4. How do I pick a doctor? Some recent studies have suggested that colonoscopies aren't as accurate as previously thought at detecting polyps. That's not a reason to avoid one; doctors still say it's the most effective screening test we have for a common cancer (except for the Pap smear, for cervical cancer). It is a reason to make sure you get the best possible care, and that, says Brooks, means tracking your doctor's stats with at least as much attention as you pay to A-Rod's during September.
You want to know how many colonoscopies she performs—experts say at least five a week is a good rule of thumb. She should also be tracking how often she finds a polyp, says Brooks. "In a general screening population, that should be between 15 and 25 percent of the time," he says. You want to know how often she completes a full exam of the colon, as opposed to stopping short of the cecum, or the beginning of the large intestine. (That may depend on whether the bowel prep has been done correctly and complicating digestive conditions, in addition to the doctor's skill.) Anything less than 90 percent of the time is worrisome, Brooks says. Finally, ask how long, on average, she spends withdrawing the scope from the colon. Anything less than about six minutes means the doctor is more likely to miss lesions, he says. Your doctor doesn't know the stats or pooh-poohs your attempts to get them? Find another one.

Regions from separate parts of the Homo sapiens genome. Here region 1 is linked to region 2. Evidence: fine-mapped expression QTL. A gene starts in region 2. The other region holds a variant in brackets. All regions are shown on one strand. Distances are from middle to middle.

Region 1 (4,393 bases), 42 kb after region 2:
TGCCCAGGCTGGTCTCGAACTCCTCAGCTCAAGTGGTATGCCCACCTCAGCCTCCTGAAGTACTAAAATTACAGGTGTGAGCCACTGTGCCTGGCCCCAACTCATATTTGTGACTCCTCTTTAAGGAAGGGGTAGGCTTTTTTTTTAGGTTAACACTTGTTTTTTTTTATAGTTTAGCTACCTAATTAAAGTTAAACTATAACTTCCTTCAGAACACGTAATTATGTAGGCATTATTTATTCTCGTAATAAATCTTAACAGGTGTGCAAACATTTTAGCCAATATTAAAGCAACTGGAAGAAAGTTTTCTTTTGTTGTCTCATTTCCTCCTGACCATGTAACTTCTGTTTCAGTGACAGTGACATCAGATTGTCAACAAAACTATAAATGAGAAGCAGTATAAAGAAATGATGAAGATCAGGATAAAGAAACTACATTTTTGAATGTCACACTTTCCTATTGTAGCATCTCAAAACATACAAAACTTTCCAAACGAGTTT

5. What are the alternatives? While the colonoscopy is held up as the gold standard of screening for colorectal cancer, you do have options if you want to be screened—but just not that way. Last year a handful of medical groups, including the American Cancer Society, updated their list of most recommended tests. The preferred alternatives: flexible sigmoidoscopy (in which a flexible tube is inserted in the rectum but not as far into the bowel as with a colonoscopy) every five years, double-contrast barium enema every five years, or virtual colonoscopy every five years. (There are other tests that look for signs of cancer in the stool, but the other three are preferred because they can find both cancer and precancerous polyps.)
Virtual colonoscopy, which is actually a CT scan, has gotten a lot of attention. But despite its addition last year to the list of recommended tests, the Centers for Medicare and Medicaid Services last month issued a memo saying it has tentatively opted not to cover the test. (And it is expensive—upwards of $1,000.) That preliminary decision is "surprising and disappointing," David Kim, a University of Wisconsin-Madison radiologist who performs the scans and has researched their effectiveness, writes in an E-mail. He's hoping that additional data will change the minds of the folks at CMS. Kim believes that if the final decision is no Medicare coverage, it "will markedly slow or even stop the implementation of CT colonography on a national scale." That, he fears, will mean unnecessary cancer deaths.